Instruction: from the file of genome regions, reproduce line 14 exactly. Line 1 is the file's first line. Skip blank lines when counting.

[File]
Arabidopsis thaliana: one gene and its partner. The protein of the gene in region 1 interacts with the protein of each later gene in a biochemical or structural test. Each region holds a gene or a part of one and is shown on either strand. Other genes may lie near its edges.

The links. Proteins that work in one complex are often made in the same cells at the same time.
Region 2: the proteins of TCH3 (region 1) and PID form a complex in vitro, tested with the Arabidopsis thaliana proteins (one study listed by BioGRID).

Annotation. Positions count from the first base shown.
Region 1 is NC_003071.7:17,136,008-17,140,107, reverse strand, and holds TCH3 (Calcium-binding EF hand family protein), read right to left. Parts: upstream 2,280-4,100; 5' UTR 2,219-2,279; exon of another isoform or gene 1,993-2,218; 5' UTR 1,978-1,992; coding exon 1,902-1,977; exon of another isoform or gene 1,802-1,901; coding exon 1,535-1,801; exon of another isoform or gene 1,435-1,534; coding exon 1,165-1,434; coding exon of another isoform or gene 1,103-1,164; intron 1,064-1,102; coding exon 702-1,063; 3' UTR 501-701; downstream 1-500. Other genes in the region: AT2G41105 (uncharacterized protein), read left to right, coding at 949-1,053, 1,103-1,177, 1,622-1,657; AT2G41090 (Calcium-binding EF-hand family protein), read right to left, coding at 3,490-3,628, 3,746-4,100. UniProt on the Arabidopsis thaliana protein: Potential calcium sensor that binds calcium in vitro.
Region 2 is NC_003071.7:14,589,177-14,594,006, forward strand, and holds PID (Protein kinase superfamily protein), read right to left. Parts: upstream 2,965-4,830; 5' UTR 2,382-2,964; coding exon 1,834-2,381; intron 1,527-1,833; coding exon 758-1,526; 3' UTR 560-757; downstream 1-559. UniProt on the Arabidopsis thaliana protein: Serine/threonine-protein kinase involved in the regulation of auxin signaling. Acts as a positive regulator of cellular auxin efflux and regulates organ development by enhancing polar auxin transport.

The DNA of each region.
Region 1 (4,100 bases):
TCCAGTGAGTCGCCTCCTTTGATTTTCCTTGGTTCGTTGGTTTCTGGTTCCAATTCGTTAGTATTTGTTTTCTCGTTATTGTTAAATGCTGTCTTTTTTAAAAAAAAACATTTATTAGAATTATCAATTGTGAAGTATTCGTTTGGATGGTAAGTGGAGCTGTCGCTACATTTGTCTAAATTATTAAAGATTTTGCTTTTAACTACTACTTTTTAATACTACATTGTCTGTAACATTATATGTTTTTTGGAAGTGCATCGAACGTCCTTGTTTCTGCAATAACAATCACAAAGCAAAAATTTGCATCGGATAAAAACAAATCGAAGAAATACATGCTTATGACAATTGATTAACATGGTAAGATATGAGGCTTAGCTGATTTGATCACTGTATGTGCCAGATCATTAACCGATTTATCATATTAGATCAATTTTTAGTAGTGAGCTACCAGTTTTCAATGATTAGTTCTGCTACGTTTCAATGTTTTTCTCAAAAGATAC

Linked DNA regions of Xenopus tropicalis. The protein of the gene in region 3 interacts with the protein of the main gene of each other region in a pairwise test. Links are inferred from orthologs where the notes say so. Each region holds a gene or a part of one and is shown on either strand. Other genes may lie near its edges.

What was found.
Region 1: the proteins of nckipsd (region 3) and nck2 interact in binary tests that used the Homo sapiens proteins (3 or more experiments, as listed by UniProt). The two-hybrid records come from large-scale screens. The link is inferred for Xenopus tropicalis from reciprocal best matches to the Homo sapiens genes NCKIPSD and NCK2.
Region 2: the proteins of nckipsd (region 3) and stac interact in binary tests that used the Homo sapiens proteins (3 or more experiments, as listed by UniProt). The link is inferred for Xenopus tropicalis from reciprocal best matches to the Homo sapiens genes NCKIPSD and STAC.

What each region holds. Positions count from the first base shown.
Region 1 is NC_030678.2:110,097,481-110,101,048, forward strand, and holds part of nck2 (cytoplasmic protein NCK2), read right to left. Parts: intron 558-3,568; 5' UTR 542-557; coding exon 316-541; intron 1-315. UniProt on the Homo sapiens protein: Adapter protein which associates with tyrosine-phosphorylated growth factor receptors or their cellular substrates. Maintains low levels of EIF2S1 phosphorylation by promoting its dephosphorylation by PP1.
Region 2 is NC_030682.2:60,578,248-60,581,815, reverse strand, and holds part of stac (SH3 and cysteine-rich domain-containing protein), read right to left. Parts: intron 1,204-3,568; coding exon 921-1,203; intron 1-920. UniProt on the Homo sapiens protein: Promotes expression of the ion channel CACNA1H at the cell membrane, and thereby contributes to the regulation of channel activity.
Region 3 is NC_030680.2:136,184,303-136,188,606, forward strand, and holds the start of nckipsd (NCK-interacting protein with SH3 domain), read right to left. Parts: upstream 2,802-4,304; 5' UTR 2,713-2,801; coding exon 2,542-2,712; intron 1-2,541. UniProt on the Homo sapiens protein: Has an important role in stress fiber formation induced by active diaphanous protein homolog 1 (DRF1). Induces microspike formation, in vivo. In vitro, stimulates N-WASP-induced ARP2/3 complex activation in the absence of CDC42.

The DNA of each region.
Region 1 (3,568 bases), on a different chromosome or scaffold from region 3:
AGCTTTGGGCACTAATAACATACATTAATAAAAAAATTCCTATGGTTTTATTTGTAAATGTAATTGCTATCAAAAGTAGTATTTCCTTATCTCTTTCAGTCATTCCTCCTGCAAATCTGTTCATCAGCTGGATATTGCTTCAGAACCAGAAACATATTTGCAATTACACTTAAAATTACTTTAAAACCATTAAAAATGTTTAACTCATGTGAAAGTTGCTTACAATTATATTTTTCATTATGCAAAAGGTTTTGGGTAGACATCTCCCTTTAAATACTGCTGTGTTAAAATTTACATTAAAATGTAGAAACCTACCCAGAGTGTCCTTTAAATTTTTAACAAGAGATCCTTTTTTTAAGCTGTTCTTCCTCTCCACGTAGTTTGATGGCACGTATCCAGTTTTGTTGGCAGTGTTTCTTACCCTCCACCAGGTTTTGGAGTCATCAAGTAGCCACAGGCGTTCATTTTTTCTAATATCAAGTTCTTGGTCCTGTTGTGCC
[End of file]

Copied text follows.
What each region holds. Positions count from the first base shown.